5331.0 - Balance of Payments and International Investment Position, Australia, Concepts, Sources and Methods, 1998  
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Contents >> Chapter 3. Classifications >> Standard balance of payments classification

3.3. The standard balance of payments classification comprises two main groups of accounts -the current account and the capital and financial account. Transactions classified to the current account include goods and services, income and current transfers. Within the capital and financial account, the capital account includes capital transfers and the net acquisition or disposal of non-produced, non-financial assets. The financial account includes transactions in financial assets and liabilities. Transactions in current account and capital account items are generally shown on a gross basis (gross debits and credits separately). Transactions in financial account items are mainly recorded on a net basis.

Current account

3.4. Table 3.1 shows the standard classification of the current account. Each of the broad categories is described briefly below, while individual component items are described in detail in subsequent chapters.

Goods and services

3.5. Goods and services are divided into separate accounts for goods and services. Goods comprise most movable goods that change ownership between Australian residents and non-residents. Separate entries are shown for general merchandise, goods for processing, repairs on goods, goods procured in ports by carriers, and non-monetary gold. In Australian balance of payments statistics, general merchandise is further classified by commodity.

3.6. Services comprise services provided between Australian residents and non-residents, together with some transactions in goods where, by international agreement, it is not practical to separate the goods and services components (e.g. goods purchased by travellers are classified to services).

Income

3.7. Income refers to income earned by Australian residents from non-residents and vice versa. Income covers compensation of employees and investment income. Compensation of employees comprises wages, salaries and other benefits earned by individuals from economies other than those in which they are residents, as well as earnings from extraterritorial bodies such as foreign embassies, which often employ staff from the economy in which they are located. Investment income comprises income earned from the provision of financial capital and is classified by direct, portfolio and other investment income.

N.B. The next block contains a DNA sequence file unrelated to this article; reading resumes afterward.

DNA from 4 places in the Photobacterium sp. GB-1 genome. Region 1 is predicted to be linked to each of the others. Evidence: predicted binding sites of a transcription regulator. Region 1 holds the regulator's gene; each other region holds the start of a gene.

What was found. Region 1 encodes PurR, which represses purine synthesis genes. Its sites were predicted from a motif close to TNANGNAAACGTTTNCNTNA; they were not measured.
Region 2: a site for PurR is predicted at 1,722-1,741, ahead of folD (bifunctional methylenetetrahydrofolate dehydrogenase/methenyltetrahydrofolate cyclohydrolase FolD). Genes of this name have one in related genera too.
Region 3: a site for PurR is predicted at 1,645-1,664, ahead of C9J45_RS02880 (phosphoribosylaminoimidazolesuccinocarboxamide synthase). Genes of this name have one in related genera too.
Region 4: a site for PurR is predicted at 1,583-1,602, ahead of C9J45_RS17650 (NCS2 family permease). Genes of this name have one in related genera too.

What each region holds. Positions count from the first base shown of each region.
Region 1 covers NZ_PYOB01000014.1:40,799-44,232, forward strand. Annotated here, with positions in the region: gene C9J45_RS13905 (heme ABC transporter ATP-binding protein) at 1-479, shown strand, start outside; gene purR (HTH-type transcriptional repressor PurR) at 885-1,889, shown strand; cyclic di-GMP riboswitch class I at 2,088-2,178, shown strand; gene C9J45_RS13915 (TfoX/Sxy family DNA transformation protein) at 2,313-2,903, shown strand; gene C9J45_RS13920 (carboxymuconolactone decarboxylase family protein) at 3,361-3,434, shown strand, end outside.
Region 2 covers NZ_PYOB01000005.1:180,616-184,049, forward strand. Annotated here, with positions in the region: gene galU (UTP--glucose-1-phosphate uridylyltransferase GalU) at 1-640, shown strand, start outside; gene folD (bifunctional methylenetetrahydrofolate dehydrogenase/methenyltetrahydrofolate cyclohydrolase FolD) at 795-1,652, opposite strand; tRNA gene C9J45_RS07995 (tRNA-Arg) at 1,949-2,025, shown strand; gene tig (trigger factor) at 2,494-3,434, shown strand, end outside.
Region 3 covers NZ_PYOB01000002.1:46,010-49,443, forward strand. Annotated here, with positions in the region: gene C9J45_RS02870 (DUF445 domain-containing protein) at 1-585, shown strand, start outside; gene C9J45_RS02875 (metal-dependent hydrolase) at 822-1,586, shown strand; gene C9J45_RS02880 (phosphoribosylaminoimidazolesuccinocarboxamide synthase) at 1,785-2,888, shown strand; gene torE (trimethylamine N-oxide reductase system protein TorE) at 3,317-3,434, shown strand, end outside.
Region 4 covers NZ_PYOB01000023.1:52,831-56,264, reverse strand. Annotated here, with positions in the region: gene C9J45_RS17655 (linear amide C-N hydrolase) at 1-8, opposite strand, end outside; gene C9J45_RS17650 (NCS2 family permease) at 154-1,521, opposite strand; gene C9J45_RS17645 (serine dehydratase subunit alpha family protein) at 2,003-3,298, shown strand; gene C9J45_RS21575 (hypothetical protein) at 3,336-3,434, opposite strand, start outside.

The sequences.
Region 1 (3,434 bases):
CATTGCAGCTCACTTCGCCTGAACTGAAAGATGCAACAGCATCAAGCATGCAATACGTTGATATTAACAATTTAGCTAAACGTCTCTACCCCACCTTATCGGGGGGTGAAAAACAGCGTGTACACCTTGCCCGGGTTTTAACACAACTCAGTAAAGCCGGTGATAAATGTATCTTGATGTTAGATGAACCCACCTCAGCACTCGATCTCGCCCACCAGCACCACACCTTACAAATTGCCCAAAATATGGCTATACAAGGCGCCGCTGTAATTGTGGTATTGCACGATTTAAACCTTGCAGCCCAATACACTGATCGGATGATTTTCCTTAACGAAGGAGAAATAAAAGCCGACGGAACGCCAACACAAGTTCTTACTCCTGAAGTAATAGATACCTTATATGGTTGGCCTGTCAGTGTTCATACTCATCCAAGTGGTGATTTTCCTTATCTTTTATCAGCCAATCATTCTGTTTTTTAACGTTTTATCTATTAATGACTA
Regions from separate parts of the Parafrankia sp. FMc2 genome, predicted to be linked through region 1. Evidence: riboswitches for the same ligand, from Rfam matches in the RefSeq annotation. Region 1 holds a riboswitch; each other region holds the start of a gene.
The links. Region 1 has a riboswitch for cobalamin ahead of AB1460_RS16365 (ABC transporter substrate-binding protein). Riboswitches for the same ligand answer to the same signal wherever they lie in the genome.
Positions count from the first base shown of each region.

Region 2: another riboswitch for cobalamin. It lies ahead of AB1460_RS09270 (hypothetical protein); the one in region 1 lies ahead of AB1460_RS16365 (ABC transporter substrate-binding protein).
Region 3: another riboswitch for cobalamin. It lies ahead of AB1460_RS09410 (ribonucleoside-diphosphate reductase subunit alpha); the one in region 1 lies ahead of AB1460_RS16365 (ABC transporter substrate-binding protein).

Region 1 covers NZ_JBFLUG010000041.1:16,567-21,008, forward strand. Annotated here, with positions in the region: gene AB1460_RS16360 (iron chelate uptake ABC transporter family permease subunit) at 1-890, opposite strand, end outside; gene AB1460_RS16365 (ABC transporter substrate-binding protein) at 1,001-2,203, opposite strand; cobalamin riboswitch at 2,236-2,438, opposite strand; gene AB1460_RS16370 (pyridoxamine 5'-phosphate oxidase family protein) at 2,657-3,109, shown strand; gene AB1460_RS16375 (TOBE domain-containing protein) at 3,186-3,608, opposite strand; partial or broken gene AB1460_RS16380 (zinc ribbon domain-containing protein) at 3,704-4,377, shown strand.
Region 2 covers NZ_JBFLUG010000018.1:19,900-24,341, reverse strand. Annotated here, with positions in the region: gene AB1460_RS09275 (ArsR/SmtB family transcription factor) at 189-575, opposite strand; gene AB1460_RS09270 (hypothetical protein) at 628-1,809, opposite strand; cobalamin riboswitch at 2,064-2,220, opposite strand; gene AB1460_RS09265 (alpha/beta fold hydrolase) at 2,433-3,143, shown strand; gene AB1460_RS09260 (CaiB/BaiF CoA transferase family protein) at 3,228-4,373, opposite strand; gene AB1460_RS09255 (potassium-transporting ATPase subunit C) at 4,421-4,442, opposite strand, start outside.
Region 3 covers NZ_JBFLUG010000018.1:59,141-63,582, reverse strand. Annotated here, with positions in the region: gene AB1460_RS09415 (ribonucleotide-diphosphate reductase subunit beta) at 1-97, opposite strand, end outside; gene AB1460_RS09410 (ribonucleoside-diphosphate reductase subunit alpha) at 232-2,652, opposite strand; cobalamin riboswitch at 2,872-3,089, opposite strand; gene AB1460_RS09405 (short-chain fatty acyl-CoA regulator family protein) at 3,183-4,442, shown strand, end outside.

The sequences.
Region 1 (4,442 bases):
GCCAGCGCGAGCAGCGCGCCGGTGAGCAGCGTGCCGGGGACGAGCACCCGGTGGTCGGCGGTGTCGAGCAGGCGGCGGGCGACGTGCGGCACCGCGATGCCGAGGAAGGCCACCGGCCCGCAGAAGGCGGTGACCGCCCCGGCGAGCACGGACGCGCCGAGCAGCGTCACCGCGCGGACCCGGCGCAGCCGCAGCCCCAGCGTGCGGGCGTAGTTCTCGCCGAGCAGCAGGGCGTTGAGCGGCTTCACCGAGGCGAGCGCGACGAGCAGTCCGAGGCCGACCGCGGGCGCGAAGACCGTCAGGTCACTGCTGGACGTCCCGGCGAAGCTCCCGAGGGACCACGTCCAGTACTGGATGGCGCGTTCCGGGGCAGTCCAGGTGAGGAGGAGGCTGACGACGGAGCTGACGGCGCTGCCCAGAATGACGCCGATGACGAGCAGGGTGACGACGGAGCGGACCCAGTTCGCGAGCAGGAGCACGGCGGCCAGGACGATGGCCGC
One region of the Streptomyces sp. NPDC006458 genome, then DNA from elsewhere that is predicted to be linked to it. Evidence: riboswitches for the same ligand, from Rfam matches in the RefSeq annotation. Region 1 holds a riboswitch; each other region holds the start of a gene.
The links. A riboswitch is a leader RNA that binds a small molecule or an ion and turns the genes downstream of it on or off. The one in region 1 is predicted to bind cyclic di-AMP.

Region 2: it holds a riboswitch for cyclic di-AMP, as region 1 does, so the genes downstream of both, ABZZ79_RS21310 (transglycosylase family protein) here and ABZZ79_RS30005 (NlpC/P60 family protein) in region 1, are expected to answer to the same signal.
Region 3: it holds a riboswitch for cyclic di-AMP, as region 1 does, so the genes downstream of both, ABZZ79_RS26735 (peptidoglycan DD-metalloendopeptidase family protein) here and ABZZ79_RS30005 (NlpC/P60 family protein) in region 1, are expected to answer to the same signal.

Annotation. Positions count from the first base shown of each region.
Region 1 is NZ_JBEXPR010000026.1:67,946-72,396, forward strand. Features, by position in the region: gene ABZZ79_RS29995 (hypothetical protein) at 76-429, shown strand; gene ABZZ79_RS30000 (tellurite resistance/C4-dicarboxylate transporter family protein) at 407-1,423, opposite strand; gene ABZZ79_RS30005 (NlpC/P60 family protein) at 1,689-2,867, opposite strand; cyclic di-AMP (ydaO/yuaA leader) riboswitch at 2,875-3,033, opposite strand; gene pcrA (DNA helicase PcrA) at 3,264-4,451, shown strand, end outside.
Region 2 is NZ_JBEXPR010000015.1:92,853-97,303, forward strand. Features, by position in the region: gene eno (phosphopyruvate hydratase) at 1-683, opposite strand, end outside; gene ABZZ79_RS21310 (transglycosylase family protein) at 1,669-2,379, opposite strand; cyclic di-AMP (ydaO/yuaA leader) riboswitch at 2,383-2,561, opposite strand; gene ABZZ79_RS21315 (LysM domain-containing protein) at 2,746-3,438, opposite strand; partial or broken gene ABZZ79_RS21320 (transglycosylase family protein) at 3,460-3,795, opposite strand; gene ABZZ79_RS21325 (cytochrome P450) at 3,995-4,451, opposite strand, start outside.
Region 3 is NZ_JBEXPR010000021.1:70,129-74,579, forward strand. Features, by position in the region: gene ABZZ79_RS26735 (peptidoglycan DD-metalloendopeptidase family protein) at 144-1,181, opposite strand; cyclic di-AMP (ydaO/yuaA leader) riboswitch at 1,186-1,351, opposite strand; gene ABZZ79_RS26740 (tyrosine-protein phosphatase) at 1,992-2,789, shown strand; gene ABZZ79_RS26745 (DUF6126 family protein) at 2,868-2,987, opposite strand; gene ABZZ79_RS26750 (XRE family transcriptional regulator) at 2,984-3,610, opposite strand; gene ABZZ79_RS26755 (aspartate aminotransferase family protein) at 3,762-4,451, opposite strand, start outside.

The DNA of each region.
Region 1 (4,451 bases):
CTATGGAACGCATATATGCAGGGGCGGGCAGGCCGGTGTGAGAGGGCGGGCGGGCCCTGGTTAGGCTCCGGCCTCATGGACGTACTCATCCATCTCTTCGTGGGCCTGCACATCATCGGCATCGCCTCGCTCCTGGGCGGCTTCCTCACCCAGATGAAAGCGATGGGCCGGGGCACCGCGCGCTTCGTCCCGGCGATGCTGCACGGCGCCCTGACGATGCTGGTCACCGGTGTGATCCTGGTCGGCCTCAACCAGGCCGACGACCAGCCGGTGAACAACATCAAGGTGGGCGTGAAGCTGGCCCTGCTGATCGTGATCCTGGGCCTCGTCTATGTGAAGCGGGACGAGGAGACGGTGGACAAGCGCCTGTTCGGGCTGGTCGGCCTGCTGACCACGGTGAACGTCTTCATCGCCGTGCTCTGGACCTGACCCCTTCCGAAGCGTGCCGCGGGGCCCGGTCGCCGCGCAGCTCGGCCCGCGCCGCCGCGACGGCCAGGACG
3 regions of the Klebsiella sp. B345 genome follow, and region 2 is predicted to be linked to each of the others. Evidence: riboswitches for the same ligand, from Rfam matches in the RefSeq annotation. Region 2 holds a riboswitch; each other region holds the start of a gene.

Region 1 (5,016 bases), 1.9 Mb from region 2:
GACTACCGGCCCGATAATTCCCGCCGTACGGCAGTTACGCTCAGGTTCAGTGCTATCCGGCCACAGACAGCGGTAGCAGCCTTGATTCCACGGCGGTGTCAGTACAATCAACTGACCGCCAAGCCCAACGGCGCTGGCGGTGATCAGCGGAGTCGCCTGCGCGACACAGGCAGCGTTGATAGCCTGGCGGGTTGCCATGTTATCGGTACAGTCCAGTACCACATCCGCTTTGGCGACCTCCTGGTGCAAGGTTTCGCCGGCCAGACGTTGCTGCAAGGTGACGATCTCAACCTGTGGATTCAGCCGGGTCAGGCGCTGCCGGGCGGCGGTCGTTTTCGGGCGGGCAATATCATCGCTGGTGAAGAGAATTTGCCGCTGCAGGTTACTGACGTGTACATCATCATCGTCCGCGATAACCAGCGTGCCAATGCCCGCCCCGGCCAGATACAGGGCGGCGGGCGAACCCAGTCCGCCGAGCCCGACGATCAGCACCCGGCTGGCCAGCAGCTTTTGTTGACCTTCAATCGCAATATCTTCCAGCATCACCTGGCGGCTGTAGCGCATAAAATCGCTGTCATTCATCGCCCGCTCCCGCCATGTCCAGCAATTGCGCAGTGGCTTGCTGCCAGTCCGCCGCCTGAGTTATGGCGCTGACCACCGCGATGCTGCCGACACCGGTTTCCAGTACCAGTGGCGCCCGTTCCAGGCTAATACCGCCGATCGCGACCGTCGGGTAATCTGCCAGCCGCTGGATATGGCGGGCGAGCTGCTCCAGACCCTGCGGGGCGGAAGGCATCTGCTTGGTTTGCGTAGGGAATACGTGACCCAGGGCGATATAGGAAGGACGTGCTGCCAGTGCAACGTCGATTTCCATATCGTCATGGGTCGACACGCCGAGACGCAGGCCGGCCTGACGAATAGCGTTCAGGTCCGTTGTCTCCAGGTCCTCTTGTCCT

3.1 CURRENT ACCOUNT: STANDARD COMPONENTS
CreditDebit

Goods and services
Goods
General merchandise
Goods for processing
Repairs on goods
Goods procured in ports by carriers
Non-monetary gold
Services
Transportation
Travel
Communication services
Construction services
Insurance services
Financial services
Computer and information services
Royalties and licence fees
Other business services
Personal, cultural and recreational services
Government services, n.i.e.

Income
Compensation of employees
Investment income
Direct investment
Portfolio investment
Other

Current transfers
General government
Other sectors


Current transfers

3.8. Transfers represent offsets to the provision of resources between residents and non-residents with no quid pro quo in economic value (for example, the provision of food aid). Current transfers are distinguished from capital transfers, which are included in the capital account. Current transfers represent the offset to the provision of resources that are normally consumed within a short period (less than twelve months) after the transfer is made. In the example of food aid, the food is presumed to be consumed within twelve months of it being received. The classification of current transfers is by general government and other sectors.

Capital and financial account

3.9. The capital and financial account of Australia’s balance of payments is divided into the capital account and the financial account. Table 3.2 outlines the standard classification of this account.


3.2 CAPITAL AND FINANCIAL ACCOUNT: STANDARD COMPONENTS
CreditDebit

Capital account
Capital transfers
Acquisition / disposal of non-produced, non-financial assets
Financial account
Direct investment
Abroad
Equity capital
Reinvested earnings
Other capital
In Australia
Equity capital
Reinvested earnings
Other capital

Portfolio investment
Assets
Equity securities
Debt securities
Liabilities
Equity securities
Debt securities

Other investment
Assets
Trade credits
Loans
Currency and deposits
Other assets
Liabilities
Trade credits
Loans
Currency and deposits
Other assets

Reserve assets
Monetary gold
Special Drawing Rights
Reserve position in the IMF
Foreign exchange

Foreign exchange

Capital account

3.10. The capital account comprises both capital transfers and the acquisition and disposal of non-produced, non-financial assets (such as copyrights). The latter includes land purchases and sales associated with embassies and other extraterritorial bodies. Capital transfers entries are required where there is no quid pro quo to offset the transfer of ownership of fixed assets, or the transfer of funds linked to fixed assets (e.g. aid to finance capital works), or the forgiveness of debt. It also includes the counterpart to the transfer of net wealth by migrants, referred to as migrants’ transfers.

Financial account

3.11. The financial account comprises transactions associated with changes of ownership of Australia’s foreign financial assets and liabilities. The main classifications used in the financial account are discussed in conjunction with the international investment position classification in paragraphs 3.15 onwards.





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